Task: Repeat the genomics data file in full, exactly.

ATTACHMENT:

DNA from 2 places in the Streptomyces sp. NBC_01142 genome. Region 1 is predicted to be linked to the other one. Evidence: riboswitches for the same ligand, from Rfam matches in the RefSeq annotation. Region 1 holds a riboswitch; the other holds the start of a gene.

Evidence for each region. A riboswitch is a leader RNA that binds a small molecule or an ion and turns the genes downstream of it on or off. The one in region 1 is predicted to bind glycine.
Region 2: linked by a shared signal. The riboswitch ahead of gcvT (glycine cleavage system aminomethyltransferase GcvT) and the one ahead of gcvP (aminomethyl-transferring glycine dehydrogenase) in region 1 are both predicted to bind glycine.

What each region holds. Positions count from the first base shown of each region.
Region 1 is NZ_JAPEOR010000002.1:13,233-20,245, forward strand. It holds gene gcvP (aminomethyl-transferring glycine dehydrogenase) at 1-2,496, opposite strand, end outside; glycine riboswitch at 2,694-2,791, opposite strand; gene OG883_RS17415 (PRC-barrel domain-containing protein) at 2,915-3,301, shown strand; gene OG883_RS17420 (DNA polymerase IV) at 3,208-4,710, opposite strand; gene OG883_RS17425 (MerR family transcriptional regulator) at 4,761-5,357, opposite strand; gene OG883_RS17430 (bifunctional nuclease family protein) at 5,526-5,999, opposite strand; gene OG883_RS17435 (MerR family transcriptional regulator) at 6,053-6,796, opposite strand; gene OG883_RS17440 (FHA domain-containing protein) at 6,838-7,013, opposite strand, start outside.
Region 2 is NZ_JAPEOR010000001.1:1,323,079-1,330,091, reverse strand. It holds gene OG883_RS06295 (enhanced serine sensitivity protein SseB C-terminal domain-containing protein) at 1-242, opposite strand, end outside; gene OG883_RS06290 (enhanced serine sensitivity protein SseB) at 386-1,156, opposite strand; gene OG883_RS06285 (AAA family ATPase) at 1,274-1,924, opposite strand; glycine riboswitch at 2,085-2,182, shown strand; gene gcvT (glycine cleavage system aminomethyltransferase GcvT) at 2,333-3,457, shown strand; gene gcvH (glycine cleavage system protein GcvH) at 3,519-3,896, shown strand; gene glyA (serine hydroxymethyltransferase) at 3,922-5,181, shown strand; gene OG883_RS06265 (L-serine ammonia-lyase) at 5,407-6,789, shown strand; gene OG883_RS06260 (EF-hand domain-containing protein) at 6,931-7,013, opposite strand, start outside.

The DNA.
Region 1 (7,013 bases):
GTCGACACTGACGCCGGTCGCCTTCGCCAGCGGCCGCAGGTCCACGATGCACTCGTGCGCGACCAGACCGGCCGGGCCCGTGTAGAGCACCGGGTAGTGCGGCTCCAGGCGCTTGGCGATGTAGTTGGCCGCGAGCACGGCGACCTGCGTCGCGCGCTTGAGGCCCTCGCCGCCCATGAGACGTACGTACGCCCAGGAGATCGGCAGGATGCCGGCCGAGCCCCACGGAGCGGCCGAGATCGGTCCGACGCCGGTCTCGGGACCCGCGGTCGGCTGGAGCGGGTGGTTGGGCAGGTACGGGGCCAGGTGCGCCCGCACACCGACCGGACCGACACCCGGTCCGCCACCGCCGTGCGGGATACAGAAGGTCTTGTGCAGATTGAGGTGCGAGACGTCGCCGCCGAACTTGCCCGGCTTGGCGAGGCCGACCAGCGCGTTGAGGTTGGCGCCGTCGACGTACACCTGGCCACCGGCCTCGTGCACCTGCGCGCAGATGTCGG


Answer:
DNA from 2 places in the Streptomyces sp. NBC_01142 genome. Region 1 is predicted to be linked to the other one. Evidence: riboswitches for the same ligand, from Rfam matches in the RefSeq annotation. Region 1 holds a riboswitch; the other holds the start of a gene.

Evidence for each region. A riboswitch is a leader RNA that binds a small molecule or an ion and turns the genes downstream of it on or off. The one in region 1 is predicted to bind glycine.
Region 2: linked by a shared signal. The riboswitch ahead of gcvT (glycine cleavage system aminomethyltransferase GcvT) and the one ahead of gcvP (aminomethyl-transferring glycine dehydrogenase) in region 1 are both predicted to bind glycine.

What each region holds. Positions count from the first base shown of each region.
Region 1 is NZ_JAPEOR010000002.1:13,233-20,245, forward strand. It holds gene gcvP (aminomethyl-transferring glycine dehydrogenase) at 1-2,496, opposite strand, end outside; glycine riboswitch at 2,694-2,791, opposite strand; gene OG883_RS17415 (PRC-barrel domain-containing protein) at 2,915-3,301, shown strand; gene OG883_RS17420 (DNA polymerase IV) at 3,208-4,710, opposite strand; gene OG883_RS17425 (MerR family transcriptional regulator) at 4,761-5,357, opposite strand; gene OG883_RS17430 (bifunctional nuclease family protein) at 5,526-5,999, opposite strand; gene OG883_RS17435 (MerR family transcriptional regulator) at 6,053-6,796, opposite strand; gene OG883_RS17440 (FHA domain-containing protein) at 6,838-7,013, opposite strand, start outside.
Region 2 is NZ_JAPEOR010000001.1:1,323,079-1,330,091, reverse strand. It holds gene OG883_RS06295 (enhanced serine sensitivity protein SseB C-terminal domain-containing protein) at 1-242, opposite strand, end outside; gene OG883_RS06290 (enhanced serine sensitivity protein SseB) at 386-1,156, opposite strand; gene OG883_RS06285 (AAA family ATPase) at 1,274-1,924, opposite strand; glycine riboswitch at 2,085-2,182, shown strand; gene gcvT (glycine cleavage system aminomethyltransferase GcvT) at 2,333-3,457, shown strand; gene gcvH (glycine cleavage system protein GcvH) at 3,519-3,896, shown strand; gene glyA (serine hydroxymethyltransferase) at 3,922-5,181, shown strand; gene OG883_RS06265 (L-serine ammonia-lyase) at 5,407-6,789, shown strand; gene OG883_RS06260 (EF-hand domain-containing protein) at 6,931-7,013, opposite strand, start outside.

The DNA.
Region 1 (7,013 bases):
GTCGACACTGACGCCGGTCGCCTTCGCCAGCGGCCGCAGGTCCACGATGCACTCGTGCGCGACCAGACCGGCCGGGCCCGTGTAGAGCACCGGGTAGTGCGGCTCCAGGCGCTTGGCGATGTAGTTGGCCGCGAGCACGGCGACCTGCGTCGCGCGCTTGAGGCCCTCGCCGCCCATGAGACGTACGTACGCCCAGGAGATCGGCAGGATGCCGGCCGAGCCCCACGGAGCGGCCGAGATCGGTCCGACGCCGGTCTCGGGACCCGCGGTCGGCTGGAGCGGGTGGTTGGGCAGGTACGGGGCCAGGTGCGCCCGCACACCGACCGGACCGACACCCGGTCCGCCACCGCCGTGCGGGATACAGAAGGTCTTGTGCAGATTGAGGTGCGAGACGTCGCCGCCGAACTTGCCCGGCTTGGCGAGGCCGACCAGCGCGTTGAGGTTGGCGCCGTCGACGTACACCTGGCCACCGGCCTCGTGCACCTGCGCGCAGATGTCGG